While the battle for LGBT rights rages on, a new documentary titled "The New Black" attempts to reveal how the Christian right capitalizes on "homophobia in the black community's institutional pillar - the black church" in order to "pursue an anti-gay political agenda."
Written and directed by veteran filmmaker Yoruba Richen and broadcasted by PBS, the film focuses on members of the black community that take a strong biblical stance against gay marriage, attempting to draw out hypocrisy in contrast with the African American civil rights movement.
Within the trailer, the filmmakers show little difference between secular, homophobic African Americans and those who oppose homosexuality due to Biblical convictions.
Featured in the film are multiple players, including Sharon J. Lettman-Hicks, executive director and chief executive officer of the National Black Justice Coalition; Derek McCoy, president of the Maryland Family Alliance and the Maryland Family Council, the Rev. Delman Coates, pastor at Mount Ennon Baptist Church in Clinton, Maryland, and Anthony Charles Williams II (stage name B.Slade, formerly Tonex), an award-winning gospel recording artist who surprised many when he publicly came out as gay in 2009.
Richen stated that she created the film due to a firm belief that the fight for gay rights is "a fight for the African-American family."
"In the course of production, I realized that the issue of gay rights in the black community is in many ways a fight over the African-American family, which has been a contested space since the time of slavery," she states on the documentary's website.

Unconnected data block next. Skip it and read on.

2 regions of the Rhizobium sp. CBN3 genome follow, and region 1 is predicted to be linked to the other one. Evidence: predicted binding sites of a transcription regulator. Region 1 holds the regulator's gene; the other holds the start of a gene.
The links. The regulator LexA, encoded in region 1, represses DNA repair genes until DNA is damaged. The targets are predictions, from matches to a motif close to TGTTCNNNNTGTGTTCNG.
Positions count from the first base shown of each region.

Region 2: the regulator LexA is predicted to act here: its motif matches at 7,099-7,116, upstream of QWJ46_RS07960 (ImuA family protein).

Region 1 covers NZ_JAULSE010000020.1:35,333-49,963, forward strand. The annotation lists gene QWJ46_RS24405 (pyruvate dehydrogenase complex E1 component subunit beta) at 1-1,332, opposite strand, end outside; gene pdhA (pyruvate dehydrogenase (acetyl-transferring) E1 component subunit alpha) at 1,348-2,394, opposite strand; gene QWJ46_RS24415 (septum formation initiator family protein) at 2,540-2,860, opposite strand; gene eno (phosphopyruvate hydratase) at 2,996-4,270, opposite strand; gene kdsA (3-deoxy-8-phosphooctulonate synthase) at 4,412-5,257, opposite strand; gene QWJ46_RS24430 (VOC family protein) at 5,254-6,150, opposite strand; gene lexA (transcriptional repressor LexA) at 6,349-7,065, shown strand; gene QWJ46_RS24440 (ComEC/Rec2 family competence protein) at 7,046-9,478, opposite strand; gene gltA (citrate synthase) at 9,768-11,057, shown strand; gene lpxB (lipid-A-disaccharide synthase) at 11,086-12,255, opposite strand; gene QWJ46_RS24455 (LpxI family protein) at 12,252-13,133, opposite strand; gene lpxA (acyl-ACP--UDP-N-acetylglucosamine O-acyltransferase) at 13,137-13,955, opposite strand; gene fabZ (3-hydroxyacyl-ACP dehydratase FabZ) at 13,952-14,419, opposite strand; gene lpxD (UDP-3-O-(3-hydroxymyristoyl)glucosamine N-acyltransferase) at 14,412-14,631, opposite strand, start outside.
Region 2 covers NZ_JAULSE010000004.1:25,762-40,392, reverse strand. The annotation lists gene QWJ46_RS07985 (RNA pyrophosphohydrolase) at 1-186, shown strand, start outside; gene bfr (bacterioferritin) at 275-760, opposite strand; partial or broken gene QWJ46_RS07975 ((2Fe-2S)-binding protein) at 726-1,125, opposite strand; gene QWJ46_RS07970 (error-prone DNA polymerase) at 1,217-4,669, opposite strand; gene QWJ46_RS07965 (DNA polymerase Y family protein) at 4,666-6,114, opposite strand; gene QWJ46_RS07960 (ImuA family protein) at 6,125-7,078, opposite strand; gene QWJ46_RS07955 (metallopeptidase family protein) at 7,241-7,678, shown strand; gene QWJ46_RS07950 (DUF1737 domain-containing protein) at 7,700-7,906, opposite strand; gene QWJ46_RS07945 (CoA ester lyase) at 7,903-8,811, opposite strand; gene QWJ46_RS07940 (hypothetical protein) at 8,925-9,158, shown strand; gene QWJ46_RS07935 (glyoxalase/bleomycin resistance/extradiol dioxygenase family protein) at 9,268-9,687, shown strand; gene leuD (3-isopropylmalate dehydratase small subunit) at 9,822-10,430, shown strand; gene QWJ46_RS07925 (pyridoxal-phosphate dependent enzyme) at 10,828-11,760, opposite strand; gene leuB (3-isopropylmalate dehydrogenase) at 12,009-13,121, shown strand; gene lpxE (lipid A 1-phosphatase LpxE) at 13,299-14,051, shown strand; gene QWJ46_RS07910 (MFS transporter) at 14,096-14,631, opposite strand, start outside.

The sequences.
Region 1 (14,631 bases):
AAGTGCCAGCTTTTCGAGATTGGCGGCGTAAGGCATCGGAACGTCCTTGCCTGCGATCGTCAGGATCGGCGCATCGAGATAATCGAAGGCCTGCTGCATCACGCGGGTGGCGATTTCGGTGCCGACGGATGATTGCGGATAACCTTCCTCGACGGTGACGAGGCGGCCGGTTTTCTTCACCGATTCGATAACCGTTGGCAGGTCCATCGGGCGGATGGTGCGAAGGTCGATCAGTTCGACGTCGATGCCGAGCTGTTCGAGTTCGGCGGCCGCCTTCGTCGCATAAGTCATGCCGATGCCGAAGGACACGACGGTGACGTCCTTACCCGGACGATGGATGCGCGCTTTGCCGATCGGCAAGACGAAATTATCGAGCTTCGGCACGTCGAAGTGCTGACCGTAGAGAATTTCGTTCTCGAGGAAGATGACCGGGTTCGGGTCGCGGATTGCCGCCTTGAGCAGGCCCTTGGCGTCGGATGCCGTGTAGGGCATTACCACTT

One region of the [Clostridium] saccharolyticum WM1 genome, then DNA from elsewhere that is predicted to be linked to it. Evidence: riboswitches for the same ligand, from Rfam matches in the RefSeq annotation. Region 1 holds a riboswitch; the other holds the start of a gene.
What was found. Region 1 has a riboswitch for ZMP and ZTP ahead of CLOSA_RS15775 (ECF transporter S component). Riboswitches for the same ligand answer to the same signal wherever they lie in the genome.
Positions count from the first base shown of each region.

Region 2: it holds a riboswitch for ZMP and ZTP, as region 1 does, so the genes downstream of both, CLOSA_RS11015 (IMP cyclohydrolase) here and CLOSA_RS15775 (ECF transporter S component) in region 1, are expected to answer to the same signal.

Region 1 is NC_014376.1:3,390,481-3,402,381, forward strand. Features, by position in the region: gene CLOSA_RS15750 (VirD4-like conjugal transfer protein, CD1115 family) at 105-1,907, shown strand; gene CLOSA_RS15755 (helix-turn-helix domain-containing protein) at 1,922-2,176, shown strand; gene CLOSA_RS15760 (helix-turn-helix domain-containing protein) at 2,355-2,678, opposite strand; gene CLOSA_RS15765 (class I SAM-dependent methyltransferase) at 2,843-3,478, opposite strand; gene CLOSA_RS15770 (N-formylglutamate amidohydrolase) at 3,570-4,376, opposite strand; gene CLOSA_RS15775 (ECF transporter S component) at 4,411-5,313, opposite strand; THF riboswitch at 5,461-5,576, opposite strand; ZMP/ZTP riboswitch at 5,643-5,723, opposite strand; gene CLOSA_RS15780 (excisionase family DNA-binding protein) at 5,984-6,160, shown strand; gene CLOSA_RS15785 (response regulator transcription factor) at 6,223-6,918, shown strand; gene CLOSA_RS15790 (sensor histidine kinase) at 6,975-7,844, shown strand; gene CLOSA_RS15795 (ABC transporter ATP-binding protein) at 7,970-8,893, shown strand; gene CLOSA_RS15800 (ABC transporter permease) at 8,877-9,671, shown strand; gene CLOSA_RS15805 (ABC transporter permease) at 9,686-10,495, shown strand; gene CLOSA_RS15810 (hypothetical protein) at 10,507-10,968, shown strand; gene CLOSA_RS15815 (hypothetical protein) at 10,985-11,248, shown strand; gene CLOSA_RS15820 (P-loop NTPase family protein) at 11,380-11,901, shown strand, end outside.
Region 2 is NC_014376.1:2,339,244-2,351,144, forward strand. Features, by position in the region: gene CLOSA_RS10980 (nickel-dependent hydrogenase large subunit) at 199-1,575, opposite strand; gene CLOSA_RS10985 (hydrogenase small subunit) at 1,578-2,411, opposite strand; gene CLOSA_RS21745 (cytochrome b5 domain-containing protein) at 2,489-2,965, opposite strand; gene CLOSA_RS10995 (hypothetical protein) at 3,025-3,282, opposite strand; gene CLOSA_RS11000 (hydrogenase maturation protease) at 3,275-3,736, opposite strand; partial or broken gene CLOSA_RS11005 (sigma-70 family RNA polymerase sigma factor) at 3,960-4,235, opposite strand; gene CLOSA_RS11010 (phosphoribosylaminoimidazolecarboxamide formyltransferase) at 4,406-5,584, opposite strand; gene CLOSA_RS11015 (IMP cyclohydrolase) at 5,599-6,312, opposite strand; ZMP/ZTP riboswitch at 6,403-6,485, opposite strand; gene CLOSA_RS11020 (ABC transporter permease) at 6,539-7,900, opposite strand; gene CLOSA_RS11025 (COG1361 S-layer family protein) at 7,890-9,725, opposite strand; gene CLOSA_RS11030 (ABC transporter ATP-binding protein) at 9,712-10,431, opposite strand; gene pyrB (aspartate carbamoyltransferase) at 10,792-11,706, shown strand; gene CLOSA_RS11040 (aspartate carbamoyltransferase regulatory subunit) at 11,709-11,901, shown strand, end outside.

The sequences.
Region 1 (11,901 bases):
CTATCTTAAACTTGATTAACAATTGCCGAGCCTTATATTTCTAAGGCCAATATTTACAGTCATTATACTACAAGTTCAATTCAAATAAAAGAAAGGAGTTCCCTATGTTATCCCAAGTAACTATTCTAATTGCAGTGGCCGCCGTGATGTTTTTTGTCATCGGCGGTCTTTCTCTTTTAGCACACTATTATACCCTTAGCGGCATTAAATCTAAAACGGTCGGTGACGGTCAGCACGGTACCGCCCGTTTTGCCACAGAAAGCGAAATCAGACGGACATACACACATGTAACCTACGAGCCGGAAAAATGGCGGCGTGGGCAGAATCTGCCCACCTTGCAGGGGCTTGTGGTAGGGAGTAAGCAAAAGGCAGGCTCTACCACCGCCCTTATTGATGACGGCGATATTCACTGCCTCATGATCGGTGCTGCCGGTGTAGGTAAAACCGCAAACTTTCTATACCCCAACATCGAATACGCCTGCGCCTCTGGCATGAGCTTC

"So marriage is not just about marriage for black people - it's also about how blacks have become accepted as legitimate participants in American society. The gay marriage question has forced a conversation in the black community, which is taking place in our churches, our houses, our neighborhoods and the ballot box."
However, Brian Brown, President of the National Organization for Marriage disagrees, stating that "Gay marriage is not a civil right, and we will continue to point this out...We proudly bring together people of different races, creeds and colors to fight for our most fundamental institution: marriage."
The Black community remains divided over homosexuality, particularly when religion comes into play. However, the Pew Research Center reported an increase of those in approval this year compared to 2013 among black Protestants in favor of same-sex marriage (32 percent to 43 percent). Yet, a 2013 survey also from Pew found that 79 percent of black Protestants believed homosexuality is a sin. The same survey also found that nearly 60 percent of black Protestants felt that there was some conflict between their religious beliefs and homosexuality, while 35 percent felt there was no conflict. An NBC News/Wall Street Journal poll taken last year discovered that at least half of black Americans were in favor of same-sex marriage.
"The New Black" will be screened at film festivals and at various venues in several states, and made its telivision this past Sunday on PBS.